This is a blog series about Climate Leads—the internal champions driving decarbonization initiatives within their companies.
Lilian Liu is Associate Director of Sustainability at Braze, a comprehensive customer engagement platform that powers memorable and relevant interactions between consumers and the brands they love. As of October 31, 2022, the company had nearly 1,500 full time employees in eight offices across the globe.
Lilian recently reflected on lessons from her first year at Braze in this GreenBiz article, and we learned so much that we asked her to sit down to answer a few more questions.
Tell us about your career path. How did you start working on climate?
I've been in the impact space for more than a decade. I was born and raised in Sweden but grew up frequently visiting China, and that clash of societies initially drove my interest in sustainable development. After college, I started working in sustainable fashion in China, helping brands and designers to reduce textile waste. During graduate school, I worked for an organization doing supply chain assessments on the ground in Brazil. This all led me to a role managing partnerships at the United Nations Global Compact, where I developed thought leadership and guidance to help companies achieve the UN’s Sustainable Development Goals.
After many years in non-profits, I moved into sustainability strategy consulting at Futerra, where I got to do creative sustainability-oriented work with a lot of different corporate sustainability teams. I loved the fast pace of working with tech companies and working on climate issues, and that insight led me to Braze. I really believe in the economic power of companies as a vehicle for combating climate change, and I’m excited to be where I am.
How do you convince people that climate work is key to a successful business?
“Top-down support and having an executive sponsor are really important, because climate work requires cross-org attention.”Lilian Liu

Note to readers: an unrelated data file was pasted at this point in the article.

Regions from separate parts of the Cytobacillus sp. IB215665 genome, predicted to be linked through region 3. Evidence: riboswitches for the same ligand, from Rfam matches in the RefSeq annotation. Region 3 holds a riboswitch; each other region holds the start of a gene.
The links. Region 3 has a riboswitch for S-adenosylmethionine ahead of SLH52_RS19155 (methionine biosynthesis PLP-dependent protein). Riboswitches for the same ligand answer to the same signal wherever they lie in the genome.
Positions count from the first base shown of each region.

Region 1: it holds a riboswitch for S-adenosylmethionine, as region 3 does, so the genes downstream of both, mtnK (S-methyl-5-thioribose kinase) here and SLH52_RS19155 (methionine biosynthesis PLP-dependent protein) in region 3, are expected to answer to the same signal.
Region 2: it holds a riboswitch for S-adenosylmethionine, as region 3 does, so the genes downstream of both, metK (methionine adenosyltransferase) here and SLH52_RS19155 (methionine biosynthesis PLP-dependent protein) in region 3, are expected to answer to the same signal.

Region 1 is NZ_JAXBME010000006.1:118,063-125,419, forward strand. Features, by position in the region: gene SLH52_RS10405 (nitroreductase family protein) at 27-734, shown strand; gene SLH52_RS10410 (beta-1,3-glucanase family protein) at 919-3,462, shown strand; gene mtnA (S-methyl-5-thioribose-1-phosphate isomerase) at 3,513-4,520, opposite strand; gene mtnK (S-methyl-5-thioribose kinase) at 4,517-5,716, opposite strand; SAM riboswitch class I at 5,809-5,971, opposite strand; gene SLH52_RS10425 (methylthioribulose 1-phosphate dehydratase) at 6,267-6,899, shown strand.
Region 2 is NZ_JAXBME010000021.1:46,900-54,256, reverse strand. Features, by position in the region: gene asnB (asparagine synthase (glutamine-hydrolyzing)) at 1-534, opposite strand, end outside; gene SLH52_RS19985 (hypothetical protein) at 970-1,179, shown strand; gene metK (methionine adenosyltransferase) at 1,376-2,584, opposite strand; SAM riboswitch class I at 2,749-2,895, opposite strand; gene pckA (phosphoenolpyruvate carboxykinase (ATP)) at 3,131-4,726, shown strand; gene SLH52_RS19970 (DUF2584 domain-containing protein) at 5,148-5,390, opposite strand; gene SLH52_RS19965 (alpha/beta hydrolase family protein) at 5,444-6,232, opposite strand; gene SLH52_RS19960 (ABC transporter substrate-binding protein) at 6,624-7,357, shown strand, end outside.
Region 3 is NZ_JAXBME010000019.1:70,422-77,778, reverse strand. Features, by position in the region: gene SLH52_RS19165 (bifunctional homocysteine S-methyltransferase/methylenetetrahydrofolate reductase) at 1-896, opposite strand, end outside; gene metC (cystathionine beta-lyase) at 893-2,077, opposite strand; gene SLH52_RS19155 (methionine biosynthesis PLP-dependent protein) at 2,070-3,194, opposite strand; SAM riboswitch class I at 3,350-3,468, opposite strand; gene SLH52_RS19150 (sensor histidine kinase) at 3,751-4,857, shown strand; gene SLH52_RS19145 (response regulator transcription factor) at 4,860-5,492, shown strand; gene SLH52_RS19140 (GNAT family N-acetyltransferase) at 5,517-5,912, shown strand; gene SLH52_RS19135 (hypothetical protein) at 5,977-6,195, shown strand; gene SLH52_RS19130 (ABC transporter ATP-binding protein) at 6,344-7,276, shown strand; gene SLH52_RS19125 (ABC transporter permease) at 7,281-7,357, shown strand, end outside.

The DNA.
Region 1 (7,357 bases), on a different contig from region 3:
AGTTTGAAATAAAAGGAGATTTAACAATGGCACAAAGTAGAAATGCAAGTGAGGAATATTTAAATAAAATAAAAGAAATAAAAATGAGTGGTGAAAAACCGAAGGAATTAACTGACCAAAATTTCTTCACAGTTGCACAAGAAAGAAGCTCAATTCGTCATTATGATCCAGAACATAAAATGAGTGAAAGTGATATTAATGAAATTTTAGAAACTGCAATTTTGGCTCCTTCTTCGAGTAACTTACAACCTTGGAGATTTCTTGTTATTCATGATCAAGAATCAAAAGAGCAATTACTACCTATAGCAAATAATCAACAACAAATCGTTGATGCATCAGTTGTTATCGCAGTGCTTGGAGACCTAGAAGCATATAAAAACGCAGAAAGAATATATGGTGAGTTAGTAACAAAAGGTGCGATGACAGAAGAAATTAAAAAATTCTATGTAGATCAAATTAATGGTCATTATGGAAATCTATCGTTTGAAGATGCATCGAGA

I focus on what people are responsible for and then connect these motivations to our climate priorities. If you understand what’s making someone scared or nervous about your initiative, you can work towards a solution that considers their resistance. For example, if there’s concern about swapping out a vendor that is highly regarded for stability and performance for a “greener” vendor that won’t match those qualities, then you know that the task is to showcase how the new vendor will provide greater stability. In business, I find this type of stakeholder engagement to be more effective than the moral argument that climate is just “the right thing to do”.
What keeps you optimistic about the future?
A couple things:
First, jobs in climate are becoming more mainstream and exciting to candidates. People contact me every week asking for advice on how to get into the climate space, often looking to transition from totally different disciplines. Climate is cool now! Also, previously there were mainly two jobs in climate: sustainability consultants and working on climate internally at a company; now, there are so many different types of jobs tangentially related to climate and sustainability—ESG finance analysts, supply chain specialists, climate product managers, etc.
Second, it’s cost effective to be green these days. I read recently [in Bloomberg] that in 2022 global investment in clean power was equal to the investment in fossil fuels for the first time. Focusing on climate makes serious business sense and isn’t just fluff.
Where do you go to learn more about climate or hear the latest?
For podcasts: A Matter of Degrees, hosted by Dr. Leah Stokes and Dr. Katharine Wilkinson. I appreciate their science-driven perspective and bringing issues like equity into the climate conversation. How to Save a Planet is a great introduction to a wide range of climate topics.
For reading: GreenBiz, the Guardian’s Down to Earth newsletter, and Grist for its storytelling about community impacts of climate. Also I am a big fan of Naomi Klein’s writing.
What’s your hot take on climate work?
People in my role typically spend a lot of time writing long ESG impact reports. Reporting is an important part of our work for transparency, accountability and unlocking other opportunities, and we are investing time in both SASB (Sustainability Accounting Standards Board) and TCFD (Task Force on Climate-Related Financial Disclosures). When we wrote Braze’s first ESG report, published in November, we focused on highlighting the data and it was just 14 pages. Optimizing the reporting for only what matters most gives us more time to drive impact on the ground!